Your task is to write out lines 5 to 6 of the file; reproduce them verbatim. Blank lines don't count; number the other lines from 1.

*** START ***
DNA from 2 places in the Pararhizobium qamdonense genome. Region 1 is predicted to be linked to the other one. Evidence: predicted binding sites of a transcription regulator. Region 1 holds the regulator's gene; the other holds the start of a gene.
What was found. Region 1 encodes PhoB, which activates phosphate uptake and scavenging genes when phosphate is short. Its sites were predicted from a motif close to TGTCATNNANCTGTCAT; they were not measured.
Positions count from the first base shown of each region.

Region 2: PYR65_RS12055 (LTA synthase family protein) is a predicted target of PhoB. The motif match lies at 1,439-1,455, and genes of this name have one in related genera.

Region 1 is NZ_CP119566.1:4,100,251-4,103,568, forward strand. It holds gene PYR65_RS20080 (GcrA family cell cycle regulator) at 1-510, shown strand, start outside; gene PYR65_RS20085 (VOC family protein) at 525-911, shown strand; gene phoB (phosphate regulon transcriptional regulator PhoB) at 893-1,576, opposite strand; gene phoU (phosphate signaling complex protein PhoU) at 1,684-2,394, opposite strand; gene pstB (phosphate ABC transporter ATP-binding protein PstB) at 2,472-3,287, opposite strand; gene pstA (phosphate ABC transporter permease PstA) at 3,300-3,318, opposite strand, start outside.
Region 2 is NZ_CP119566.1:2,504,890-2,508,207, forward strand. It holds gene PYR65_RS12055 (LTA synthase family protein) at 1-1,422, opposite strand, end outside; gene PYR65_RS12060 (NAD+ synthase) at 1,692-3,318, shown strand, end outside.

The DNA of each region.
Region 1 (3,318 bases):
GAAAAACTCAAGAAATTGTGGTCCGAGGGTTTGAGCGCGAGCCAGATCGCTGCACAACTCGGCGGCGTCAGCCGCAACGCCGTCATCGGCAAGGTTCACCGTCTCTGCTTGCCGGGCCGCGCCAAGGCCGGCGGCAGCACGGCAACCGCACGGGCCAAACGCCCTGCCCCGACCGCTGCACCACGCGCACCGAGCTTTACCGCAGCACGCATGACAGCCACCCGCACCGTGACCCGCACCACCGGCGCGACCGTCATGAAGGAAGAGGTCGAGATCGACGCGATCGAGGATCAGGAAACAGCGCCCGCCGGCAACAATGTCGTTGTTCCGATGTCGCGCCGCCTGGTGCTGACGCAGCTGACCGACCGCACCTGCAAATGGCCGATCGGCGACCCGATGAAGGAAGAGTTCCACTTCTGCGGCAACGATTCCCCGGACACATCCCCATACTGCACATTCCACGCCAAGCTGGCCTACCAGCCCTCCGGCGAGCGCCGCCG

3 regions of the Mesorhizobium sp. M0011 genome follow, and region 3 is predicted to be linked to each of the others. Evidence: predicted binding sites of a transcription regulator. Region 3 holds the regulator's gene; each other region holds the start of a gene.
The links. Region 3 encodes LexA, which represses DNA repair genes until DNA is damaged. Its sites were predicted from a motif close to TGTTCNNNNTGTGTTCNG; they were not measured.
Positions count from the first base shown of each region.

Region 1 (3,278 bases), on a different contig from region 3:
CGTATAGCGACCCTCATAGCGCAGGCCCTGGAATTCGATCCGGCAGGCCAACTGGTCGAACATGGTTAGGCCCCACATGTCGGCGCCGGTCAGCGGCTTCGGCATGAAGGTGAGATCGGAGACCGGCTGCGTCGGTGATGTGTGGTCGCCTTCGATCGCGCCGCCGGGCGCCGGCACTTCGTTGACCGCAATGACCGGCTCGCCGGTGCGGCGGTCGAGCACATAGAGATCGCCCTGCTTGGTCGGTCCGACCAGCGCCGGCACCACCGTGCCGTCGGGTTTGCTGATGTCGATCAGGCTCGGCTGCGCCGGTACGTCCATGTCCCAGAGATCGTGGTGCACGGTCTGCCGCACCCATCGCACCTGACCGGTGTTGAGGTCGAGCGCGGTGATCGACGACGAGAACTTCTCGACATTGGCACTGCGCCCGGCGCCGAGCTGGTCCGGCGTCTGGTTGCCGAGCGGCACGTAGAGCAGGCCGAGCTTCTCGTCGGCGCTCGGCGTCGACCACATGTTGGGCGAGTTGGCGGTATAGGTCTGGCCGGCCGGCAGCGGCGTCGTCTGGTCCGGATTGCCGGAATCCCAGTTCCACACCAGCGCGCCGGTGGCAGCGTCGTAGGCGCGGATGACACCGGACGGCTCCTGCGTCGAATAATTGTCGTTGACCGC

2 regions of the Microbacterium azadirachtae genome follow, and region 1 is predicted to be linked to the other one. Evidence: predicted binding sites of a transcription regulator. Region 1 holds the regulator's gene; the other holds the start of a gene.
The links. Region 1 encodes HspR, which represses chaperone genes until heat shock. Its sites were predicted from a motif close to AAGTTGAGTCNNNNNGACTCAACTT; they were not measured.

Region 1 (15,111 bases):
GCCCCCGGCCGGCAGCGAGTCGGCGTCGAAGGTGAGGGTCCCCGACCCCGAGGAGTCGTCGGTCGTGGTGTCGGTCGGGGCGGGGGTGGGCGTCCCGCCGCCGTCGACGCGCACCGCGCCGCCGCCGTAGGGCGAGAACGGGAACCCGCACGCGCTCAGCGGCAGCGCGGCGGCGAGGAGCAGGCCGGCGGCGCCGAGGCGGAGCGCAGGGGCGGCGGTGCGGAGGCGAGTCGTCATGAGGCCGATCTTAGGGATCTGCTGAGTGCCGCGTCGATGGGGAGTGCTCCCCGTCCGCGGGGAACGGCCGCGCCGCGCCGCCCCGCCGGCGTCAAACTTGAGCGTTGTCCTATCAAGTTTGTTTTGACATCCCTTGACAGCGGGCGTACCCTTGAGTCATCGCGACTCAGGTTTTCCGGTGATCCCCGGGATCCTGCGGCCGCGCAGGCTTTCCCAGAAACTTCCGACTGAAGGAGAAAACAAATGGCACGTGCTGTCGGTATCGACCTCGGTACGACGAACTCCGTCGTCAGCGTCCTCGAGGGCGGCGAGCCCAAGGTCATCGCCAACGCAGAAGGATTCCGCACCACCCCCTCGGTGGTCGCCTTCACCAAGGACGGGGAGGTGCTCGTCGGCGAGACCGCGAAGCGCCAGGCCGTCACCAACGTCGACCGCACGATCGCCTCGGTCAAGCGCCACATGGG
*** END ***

Region 1 is NZ_CP119566.1:4,100,251-4,103,568, forward strand. It holds gene PYR65_RS20080 (GcrA family cell cycle regulator) at 1-510, shown strand, start outside; gene PYR65_RS20085 (VOC family protein) at 525-911, shown strand; gene phoB (phosphate regulon transcriptional regulator PhoB) at 893-1,576, opposite strand; gene phoU (phosphate signaling complex protein PhoU) at 1,684-2,394, opposite strand; gene pstB (phosphate ABC transporter ATP-binding protein PstB) at 2,472-3,287, opposite strand; gene pstA (phosphate ABC transporter permease PstA) at 3,300-3,318, opposite strand, start outside.
Region 2 is NZ_CP119566.1:2,504,890-2,508,207, forward strand. It holds gene PYR65_RS12055 (LTA synthase family protein) at 1-1,422, opposite strand, end outside; gene PYR65_RS12060 (NAD+ synthase) at 1,692-3,318, shown strand, end outside.